We’ve all been shocked and heartbroken by the images and videos of people in Afghanistan desperately trying to flee the country as the Taliban has taken control.
The government has been heavily criticised for setting out a target of 20,000 refugees it plans to resettle in the UK.
So if you’ve been asking yourself what you can do to help Afghan refugees from the UK, we’ve got you covered.
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Demonstrators protest in Parliament Square against Taliban and demand human rights in Afghanistan as MPs hold a debate on the crisis.
Caroline Haworth is the CEO of Womankind Worldwide, a UK charity working with women’s rights organisations globally. She says she’s especially worried about the “rapidly evolving” situation in Afghanistan and says the government needs to do more to help women at risk.
She suggests some ways in which people can help.
1. Do your research
Learning more about the history of the country and the ongoing situation from trusted sources can help you to understand better what’s going on.
It also means you’ll be able to help educate friends and family who speak to you about Afghanistan and what’s happening there.
Try one of our very own explainers to start with by clicking here.
“Extraordinarily courageous women human rights defenders – who have been at the forefront of the fight – are now exposed, unprotected and at very high risk.”
– Caroline Haworth, CEO of Womankind Worldwide
2. Amplify voices from Afghanistan
Womankind Worldwide recommend finding local voices on social media who you can support.
“Listen to voices of women on the ground. Amplify the voices of Afghan feminists through social media.”
Caroline says it’s especially important to amplify the voices of Afghan women because of the threat to women’s rights in the country.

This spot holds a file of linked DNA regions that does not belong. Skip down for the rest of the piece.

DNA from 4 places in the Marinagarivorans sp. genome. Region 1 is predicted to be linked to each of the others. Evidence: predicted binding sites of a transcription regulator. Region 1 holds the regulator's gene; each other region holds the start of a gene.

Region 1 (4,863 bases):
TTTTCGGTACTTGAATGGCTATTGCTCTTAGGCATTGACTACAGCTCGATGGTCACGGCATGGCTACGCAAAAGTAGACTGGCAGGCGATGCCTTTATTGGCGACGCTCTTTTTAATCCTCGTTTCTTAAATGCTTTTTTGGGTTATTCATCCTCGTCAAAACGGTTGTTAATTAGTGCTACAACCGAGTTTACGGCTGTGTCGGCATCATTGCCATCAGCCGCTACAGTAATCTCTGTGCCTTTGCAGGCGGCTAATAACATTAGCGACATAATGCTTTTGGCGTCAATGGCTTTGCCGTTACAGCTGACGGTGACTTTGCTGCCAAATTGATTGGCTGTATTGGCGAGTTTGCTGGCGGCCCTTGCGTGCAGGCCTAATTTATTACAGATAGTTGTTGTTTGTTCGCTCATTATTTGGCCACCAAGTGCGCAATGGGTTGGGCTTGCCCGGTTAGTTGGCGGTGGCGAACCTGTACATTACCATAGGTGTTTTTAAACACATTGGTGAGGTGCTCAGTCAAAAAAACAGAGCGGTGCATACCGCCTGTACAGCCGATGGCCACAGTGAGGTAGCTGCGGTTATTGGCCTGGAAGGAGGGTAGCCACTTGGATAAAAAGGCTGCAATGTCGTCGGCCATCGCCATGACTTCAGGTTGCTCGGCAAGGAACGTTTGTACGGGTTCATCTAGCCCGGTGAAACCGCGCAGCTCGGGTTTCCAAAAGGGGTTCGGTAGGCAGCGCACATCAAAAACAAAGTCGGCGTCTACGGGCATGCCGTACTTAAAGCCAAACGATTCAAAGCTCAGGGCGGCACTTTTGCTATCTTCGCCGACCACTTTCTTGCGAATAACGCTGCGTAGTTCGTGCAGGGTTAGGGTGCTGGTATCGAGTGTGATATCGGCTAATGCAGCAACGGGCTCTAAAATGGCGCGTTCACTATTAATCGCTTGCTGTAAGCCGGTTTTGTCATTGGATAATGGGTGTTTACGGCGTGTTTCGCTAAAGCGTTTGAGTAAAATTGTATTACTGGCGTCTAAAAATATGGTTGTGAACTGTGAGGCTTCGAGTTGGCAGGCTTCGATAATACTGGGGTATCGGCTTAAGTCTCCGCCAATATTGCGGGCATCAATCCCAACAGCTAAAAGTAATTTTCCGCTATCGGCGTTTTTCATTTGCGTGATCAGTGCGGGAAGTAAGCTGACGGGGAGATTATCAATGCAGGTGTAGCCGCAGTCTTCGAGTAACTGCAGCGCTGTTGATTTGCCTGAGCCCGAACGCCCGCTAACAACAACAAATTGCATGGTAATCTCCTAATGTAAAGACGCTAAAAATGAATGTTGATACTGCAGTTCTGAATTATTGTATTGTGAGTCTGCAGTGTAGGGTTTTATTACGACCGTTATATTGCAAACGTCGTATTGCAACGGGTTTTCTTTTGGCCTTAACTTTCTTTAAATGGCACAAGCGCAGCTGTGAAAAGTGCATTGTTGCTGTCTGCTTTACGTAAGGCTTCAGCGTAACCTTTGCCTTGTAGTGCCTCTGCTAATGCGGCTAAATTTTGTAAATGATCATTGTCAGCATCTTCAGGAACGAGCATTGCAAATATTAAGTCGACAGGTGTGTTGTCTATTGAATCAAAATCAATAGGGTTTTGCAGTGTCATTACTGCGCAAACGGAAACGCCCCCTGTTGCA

3. Call on your your MP
By writing to your MP, they have the ability to put more pressure on the UK government to do more to help Afghan refugees.
Caroline recommends to include in your letter that Afghan women, activists, and negotiators should not be left out of any resettlement plans by the UK.
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A group of protesters against the Taliban take over of Afghanistan gather in Parliament Square.
4. Attend a demonstration
You can join in a local demonstration to show solidarity with a larger group of the public on how you feel about the government’s handling of the situation in Afghanistan.
Attending public events can visibly show the government how many people care about what’s going on.
5. Look into what organisations in Afghanistan are doing
Womankind Worldwide recommend checking out some other women’s rights organisations they work with who are sharing important information:
They’ve also worked with a number of organisations on the ground in Afghanistan that are especially trying to help women include:
Afghan Women’s Resource Centre (AWRC)
Afghan Women’s Network (AWN)
Humanitarian Assistance for the Women and Children of Afghanistan (HAWCA)
Barcroft Media via Getty Images
Children demonstrating in Parliament Square as MPs hold a debate on the crisis in Afghanistan.
The UK government also have advice available on how to help refugees coming to the UK. It includes giving to charity, volunteering with certain relief agencies, and offering community support like teaching English or offering a place to stay.